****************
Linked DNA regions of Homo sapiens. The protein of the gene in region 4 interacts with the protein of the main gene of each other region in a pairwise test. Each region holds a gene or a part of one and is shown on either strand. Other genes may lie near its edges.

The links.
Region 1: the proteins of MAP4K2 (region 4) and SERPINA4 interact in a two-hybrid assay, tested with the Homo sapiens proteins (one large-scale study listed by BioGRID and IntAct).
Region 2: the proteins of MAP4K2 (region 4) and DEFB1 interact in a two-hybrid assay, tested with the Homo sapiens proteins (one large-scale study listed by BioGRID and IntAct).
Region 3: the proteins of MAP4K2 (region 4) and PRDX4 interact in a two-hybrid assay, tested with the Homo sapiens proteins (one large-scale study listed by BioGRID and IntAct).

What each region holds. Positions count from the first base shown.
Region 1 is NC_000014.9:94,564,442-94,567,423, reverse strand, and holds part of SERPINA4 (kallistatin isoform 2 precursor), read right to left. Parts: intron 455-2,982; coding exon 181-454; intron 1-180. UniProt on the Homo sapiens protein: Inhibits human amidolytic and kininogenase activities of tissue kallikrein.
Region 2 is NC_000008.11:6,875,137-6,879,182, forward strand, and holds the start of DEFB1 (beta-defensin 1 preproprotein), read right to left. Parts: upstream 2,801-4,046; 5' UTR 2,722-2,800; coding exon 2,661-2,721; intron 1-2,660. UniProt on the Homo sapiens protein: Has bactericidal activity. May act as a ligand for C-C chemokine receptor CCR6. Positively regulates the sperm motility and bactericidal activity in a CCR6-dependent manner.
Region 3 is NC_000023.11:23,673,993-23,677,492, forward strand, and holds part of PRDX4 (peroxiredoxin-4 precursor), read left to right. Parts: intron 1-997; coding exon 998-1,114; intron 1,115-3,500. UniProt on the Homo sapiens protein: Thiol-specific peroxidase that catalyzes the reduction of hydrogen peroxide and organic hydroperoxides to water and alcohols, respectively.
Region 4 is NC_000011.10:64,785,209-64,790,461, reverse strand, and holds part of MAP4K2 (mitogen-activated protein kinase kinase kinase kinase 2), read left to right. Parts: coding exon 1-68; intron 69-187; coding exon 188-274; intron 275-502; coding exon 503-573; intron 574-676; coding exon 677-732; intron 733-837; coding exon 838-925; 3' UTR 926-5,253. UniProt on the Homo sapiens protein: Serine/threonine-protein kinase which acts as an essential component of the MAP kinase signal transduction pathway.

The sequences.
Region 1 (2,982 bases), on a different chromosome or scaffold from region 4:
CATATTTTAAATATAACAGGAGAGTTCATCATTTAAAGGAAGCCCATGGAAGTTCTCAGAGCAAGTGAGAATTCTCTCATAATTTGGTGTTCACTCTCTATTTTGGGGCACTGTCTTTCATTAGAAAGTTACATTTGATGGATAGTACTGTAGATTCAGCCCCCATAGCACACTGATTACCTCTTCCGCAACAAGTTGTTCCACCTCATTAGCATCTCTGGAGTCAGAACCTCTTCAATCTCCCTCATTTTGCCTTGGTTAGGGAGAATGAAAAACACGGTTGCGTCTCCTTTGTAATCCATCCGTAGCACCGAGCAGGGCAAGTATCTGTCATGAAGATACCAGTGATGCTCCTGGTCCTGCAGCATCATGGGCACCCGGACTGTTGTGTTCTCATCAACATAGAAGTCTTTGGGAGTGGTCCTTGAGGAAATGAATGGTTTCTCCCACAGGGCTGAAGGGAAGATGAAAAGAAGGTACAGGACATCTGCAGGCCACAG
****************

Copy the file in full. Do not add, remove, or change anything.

Linked DNA regions of Homo sapiens. The protein of the gene in region 4 interacts with the protein of the main gene of each other region in a pairwise test. Each region holds a gene or a part of one and is shown on either strand. Other genes may lie near its edges.

The links.
Region 1: the proteins of MAP4K2 (region 4) and SERPINA4 interact in a two-hybrid assay, tested with the Homo sapiens proteins (one large-scale study listed by BioGRID and IntAct).
Region 2: the proteins of MAP4K2 (region 4) and DEFB1 interact in a two-hybrid assay, tested with the Homo sapiens proteins (one large-scale study listed by BioGRID and IntAct).
Region 3: the proteins of MAP4K2 (region 4) and PRDX4 interact in a two-hybrid assay, tested with the Homo sapiens proteins (one large-scale study listed by BioGRID and IntAct).

What each region holds. Positions count from the first base shown.
Region 1 is NC_000014.9:94,564,442-94,567,423, reverse strand, and holds part of SERPINA4 (kallistatin isoform 2 precursor), read right to left. Parts: intron 455-2,982; coding exon 181-454; intron 1-180. UniProt on the Homo sapiens protein: Inhibits human amidolytic and kininogenase activities of tissue kallikrein.
Region 2 is NC_000008.11:6,875,137-6,879,182, forward strand, and holds the start of DEFB1 (beta-defensin 1 preproprotein), read right to left. Parts: upstream 2,801-4,046; 5' UTR 2,722-2,800; coding exon 2,661-2,721; intron 1-2,660. UniProt on the Homo sapiens protein: Has bactericidal activity. May act as a ligand for C-C chemokine receptor CCR6. Positively regulates the sperm motility and bactericidal activity in a CCR6-dependent manner.
Region 3 is NC_000023.11:23,673,993-23,677,492, forward strand, and holds part of PRDX4 (peroxiredoxin-4 precursor), read left to right. Parts: intron 1-997; coding exon 998-1,114; intron 1,115-3,500. UniProt on the Homo sapiens protein: Thiol-specific peroxidase that catalyzes the reduction of hydrogen peroxide and organic hydroperoxides to water and alcohols, respectively.
Region 4 is NC_000011.10:64,785,209-64,790,461, reverse strand, and holds part of MAP4K2 (mitogen-activated protein kinase kinase kinase kinase 2), read left to right. Parts: coding exon 1-68; intron 69-187; coding exon 188-274; intron 275-502; coding exon 503-573; intron 574-676; coding exon 677-732; intron 733-837; coding exon 838-925; 3' UTR 926-5,253. UniProt on the Homo sapiens protein: Serine/threonine-protein kinase which acts as an essential component of the MAP kinase signal transduction pathway.

The sequences.
Region 1 (2,982 bases), on a different chromosome or scaffold from region 4:
CATATTTTAAATATAACAGGAGAGTTCATCATTTAAAGGAAGCCCATGGAAGTTCTCAGAGCAAGTGAGAATTCTCTCATAATTTGGTGTTCACTCTCTATTTTGGGGCACTGTCTTTCATTAGAAAGTTACATTTGATGGATAGTACTGTAGATTCAGCCCCCATAGCACACTGATTACCTCTTCCGCAACAAGTTGTTCCACCTCATTAGCATCTCTGGAGTCAGAACCTCTTCAATCTCCCTCATTTTGCCTTGGTTAGGGAGAATGAAAAACACGGTTGCGTCTCCTTTGTAATCCATCCGTAGCACCGAGCAGGGCAAGTATCTGTCATGAAGATACCAGTGATGCTCCTGGTCCTGCAGCATCATGGGCACCCGGACTGTTGTGTTCTCATCAACATAGAAGTCTTTGGGAGTGGTCCTTGAGGAAATGAATGGTTTCTCCCACAGGGCTGAAGGGAAGATGAAAAGAAGGTACAGGACATCTGCAGGCCACAG